Chase was amazing the morning of surgery. Pro-Op procedures went well and he had a smile on his face most of the time. Everyone was amazing with him as well as kind and supportive to us. They let me lay in a hospital bed with Chase and they wheeled us both to the OR. I can't even imagine what what going through his head. I am not sure I could even process what I was feeling being wheeled down halls and around corners to reach our destination. Once in the OR it was time to begin anesthetizing my son. I wrapped my arms around him as he took his first breaths like a champ. It was within a minute he started to respond to the anesthesia and his arms and legs started to flail. This is normal and I knew that. Still, holding your child as their tiny body soon goes limp in your arms is a feeling I never want to have again. Even worse, having them being taken from your arms and placed on an operating table and you having to walk away.
Walking away from him was the hardest thing I had ever done! My chest felt heavy, it was as though someone was squeezing my heart and refusing to let go. As I was escorted back to the Pre-Op room I felt like he was a million miles away. I wanted to run back and grab him. I felt helpless and alone. All I wanted to do was hold him, touch him and know he could feel my love.
I sat in a chair in the lobby of the hospital clutching onto his favorite blankie and his new Paw Patrol dog ("Chase" of course!) that we had given him that morning in the car before entering the hospital. I cried and though my husband was right there with me I felt like I was alone in a crowded room and no one could even see me. If I pause for a moment I can still connect with that feeling and I hate it. I never want to feel that way again!
Within an hour we met with the surgeon who escorted us to go see Chase. As we walked he talked about the surgery and recovery. I am not sure I really heard much of what he said for all I needed to know was that he was OK. The first sight of him he was still sleeping wrapped in white blankets and surrounded by pillows to keep him warm. His temp was low and they were trying to warm him up. He looked so little and helpless. For a moment it was like looking at him for the very first time again. As if I had just given birth to this amazing creature all over again. He was here, he was OK, and soon I would be bringing him home and this will all be a distant memory.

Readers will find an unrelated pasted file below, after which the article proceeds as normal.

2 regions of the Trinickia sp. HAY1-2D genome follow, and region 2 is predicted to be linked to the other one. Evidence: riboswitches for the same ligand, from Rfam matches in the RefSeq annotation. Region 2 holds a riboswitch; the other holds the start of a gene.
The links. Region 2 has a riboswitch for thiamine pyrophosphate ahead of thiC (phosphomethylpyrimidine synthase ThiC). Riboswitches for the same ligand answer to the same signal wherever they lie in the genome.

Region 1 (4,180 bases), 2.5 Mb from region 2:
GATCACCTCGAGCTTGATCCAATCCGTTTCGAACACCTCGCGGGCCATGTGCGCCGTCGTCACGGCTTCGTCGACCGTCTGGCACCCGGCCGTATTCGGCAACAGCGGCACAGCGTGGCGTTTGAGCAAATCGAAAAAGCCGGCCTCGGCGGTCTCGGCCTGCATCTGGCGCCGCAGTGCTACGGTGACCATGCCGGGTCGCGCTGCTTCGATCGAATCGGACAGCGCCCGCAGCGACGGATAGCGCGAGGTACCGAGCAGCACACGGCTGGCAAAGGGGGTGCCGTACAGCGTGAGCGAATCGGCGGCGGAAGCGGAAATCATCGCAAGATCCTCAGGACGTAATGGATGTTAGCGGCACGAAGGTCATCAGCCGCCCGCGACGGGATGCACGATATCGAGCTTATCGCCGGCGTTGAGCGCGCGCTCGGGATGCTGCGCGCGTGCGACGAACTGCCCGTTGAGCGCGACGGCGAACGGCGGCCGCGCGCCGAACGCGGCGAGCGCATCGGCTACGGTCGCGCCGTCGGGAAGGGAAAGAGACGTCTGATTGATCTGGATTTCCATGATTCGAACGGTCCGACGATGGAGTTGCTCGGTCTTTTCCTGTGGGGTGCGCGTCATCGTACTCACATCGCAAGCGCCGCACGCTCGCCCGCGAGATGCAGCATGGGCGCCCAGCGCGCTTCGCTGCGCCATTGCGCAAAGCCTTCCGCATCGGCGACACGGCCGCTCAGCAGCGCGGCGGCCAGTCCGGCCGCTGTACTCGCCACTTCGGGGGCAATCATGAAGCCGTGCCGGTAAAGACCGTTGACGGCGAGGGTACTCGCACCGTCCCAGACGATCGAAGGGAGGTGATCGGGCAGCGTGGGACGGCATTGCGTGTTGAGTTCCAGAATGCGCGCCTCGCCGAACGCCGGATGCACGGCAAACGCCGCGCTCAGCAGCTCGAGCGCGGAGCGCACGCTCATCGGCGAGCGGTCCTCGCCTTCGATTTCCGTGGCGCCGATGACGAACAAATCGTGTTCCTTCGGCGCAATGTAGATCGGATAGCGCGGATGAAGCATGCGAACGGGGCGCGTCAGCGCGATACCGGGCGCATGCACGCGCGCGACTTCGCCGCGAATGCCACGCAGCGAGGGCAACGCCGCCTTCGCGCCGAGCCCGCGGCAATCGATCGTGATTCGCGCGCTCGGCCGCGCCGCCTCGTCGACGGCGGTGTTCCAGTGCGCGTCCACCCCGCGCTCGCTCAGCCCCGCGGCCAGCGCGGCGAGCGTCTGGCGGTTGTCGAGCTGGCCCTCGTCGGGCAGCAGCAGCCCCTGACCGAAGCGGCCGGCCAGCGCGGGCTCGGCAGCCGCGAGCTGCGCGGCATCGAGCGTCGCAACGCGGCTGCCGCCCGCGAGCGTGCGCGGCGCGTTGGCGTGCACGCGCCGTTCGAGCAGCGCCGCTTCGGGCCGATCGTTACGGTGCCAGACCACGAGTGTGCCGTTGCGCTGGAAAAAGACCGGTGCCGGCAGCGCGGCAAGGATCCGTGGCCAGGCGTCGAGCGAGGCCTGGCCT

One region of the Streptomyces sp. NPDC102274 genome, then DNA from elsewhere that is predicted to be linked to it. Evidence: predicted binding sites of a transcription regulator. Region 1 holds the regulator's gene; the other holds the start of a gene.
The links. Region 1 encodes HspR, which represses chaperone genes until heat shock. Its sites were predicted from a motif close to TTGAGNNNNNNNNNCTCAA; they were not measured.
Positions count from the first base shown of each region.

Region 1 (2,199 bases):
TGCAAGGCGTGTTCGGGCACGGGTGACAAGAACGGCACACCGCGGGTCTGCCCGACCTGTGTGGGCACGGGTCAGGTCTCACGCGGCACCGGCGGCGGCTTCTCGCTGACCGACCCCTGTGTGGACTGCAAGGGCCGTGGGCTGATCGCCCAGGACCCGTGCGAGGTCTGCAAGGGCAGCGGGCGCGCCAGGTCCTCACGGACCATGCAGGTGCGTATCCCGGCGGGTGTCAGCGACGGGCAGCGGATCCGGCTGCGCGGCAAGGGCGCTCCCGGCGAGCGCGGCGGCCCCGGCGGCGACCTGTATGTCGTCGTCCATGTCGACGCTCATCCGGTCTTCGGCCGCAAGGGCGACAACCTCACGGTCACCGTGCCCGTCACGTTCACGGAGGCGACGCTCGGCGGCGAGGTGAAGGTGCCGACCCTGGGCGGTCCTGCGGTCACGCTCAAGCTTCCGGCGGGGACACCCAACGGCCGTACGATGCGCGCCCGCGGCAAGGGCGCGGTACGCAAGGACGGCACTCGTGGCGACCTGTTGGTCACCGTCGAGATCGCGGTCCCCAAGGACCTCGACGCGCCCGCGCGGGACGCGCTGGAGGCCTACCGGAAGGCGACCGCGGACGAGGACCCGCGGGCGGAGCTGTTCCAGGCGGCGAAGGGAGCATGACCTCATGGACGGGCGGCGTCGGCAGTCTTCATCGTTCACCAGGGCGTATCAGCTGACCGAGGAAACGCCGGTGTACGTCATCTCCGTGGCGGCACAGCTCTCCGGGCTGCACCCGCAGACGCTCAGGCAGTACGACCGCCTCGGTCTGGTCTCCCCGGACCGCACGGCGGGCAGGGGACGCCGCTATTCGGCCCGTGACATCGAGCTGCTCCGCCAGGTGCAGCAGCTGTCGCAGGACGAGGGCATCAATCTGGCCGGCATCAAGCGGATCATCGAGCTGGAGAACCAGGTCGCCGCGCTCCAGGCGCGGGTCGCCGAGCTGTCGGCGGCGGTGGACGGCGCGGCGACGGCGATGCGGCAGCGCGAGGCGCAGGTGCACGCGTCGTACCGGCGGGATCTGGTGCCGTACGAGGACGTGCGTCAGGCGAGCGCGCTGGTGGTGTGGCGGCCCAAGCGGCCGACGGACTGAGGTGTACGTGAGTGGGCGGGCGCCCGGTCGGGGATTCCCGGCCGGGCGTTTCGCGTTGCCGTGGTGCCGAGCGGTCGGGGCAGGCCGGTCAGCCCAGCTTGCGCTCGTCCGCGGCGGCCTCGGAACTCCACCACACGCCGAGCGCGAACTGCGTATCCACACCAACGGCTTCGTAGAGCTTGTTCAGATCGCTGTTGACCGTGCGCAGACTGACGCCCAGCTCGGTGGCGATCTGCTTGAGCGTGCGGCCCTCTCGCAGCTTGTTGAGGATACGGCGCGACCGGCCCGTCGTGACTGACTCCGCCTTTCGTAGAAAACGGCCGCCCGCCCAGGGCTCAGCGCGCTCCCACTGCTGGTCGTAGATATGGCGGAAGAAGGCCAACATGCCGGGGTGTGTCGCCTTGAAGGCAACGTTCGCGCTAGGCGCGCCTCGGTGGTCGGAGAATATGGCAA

I am fortunate that my children are healthy. I commend each and every parent who has to go through things far worse and ugly than we did. My child is healthy and I will watch him grow, thrive and be a strong man. Some are not as fortunate. Other parents endure surgery after surgery or have to stand by and be strong while watching their child go through chemo or some other ailment. To those of you parents, I admire your strength and courage. I will never take for granted how very lucky I am for my children. I thank God for this amazing journey I am able to take with my husband. Being a mother to my two boys is the most amazing blessing I have ever been given. I can't imagine living without my loves.
Chase is one amazing and brave young boy. I admire his strength through all of this. He makes me so proud and this whole thing makes me feel closer to him. It's astounding what kids can endure. Children are resilient, fearless, and merciful.
Saturday morning Chase was feeling well enough that I felt comfortable heading out for a run. I ran for the first time in weeks with a sense of freedom. I felt grateful, relieved and had an amazing run. I was no longer running from fear, I was running out of gratitude and happiness. I was able to smile and breathe instead of battling emotions I had no idea how to handle. With each step I felt like I was floating above the pavement, this run was exactly what I needed. Next time fear decides to come around it better just turn around and head in another direction. Fear can't catch me, I am way too fast!